“It’s absolutely critical that we get this right,” Ritter said. “We can’t switch horses every year. This has to be it.”

O’Brien said CAP for Kids creates several issues. For example, it charges the state — mostly through the CDE — both with creating new grading standards and with simultaneously beginning to test on those standards.

“How do you start testing when you haven’t worked your standards out?” O’Brien asked. “It’s just lots of things that somehow have to be coordinated.”

CAP for Kids also calls for the state to redefine “school readiness” by December 2008 and “post-secondary and workforce readiness” by December 2009 — none of which will be easy.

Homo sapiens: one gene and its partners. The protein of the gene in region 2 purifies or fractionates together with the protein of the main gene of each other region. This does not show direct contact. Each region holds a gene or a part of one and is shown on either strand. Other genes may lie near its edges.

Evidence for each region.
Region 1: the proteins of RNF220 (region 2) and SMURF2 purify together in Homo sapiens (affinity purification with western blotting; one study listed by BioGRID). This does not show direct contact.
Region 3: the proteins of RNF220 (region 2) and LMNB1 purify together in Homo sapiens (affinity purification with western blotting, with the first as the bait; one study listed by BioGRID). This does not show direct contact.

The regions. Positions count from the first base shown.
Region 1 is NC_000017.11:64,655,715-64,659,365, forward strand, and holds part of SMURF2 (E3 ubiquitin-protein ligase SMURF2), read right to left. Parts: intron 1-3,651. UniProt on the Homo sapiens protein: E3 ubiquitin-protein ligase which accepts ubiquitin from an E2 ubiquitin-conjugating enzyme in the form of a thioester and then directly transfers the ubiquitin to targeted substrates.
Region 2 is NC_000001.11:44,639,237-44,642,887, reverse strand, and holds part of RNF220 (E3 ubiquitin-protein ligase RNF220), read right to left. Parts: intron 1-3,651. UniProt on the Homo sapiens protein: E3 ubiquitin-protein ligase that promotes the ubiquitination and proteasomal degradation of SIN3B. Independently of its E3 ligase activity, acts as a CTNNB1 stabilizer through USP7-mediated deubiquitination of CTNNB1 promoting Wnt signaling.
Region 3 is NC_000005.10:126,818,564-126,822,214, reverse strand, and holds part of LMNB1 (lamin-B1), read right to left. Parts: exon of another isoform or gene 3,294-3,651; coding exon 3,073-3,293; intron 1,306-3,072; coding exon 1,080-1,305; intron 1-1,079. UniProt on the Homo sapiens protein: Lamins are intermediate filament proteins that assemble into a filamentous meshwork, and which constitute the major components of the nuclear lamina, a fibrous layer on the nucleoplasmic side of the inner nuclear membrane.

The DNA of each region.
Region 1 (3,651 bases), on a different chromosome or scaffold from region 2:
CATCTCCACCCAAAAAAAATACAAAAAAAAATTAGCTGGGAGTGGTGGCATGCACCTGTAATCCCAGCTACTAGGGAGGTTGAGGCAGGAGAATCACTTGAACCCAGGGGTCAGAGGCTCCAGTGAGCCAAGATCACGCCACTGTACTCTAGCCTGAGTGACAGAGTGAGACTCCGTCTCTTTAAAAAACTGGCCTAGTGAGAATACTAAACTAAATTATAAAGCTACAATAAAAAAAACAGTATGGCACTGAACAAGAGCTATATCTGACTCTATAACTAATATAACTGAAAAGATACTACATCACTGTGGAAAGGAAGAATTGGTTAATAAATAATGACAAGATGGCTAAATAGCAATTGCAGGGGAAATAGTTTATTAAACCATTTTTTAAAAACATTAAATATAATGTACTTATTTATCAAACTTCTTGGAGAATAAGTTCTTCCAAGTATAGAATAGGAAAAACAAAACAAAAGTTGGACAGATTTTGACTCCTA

“The jury’s really out about whether the (CDE) can step up and do this,” CDE deputy commissioner Ken Turner told the council.

Much of the afternoon, however, was devoted to discussing Colorado’s escalating high school dropout rate, which was 4.4 percent in the 2006-07 school year.

A big part of the problem, according to Martha MacIver of the Center for Social Organization of Schools at Johns Hopkins University, is that schools often focus on the wrong statistics when they set up dropout prevention programs. Instead of looking at income level, race, school statistics or other traditional indicators, she said, reformers need to focus on attendance rates and academic performance.

She said prevention needs to begin no later than middle school, noting educators have known for years that kids who don’t learn how to read or fail to gain basic math skills by the third grade are more likely to drop out of high school than children who learn the fundamentals early in their school careers.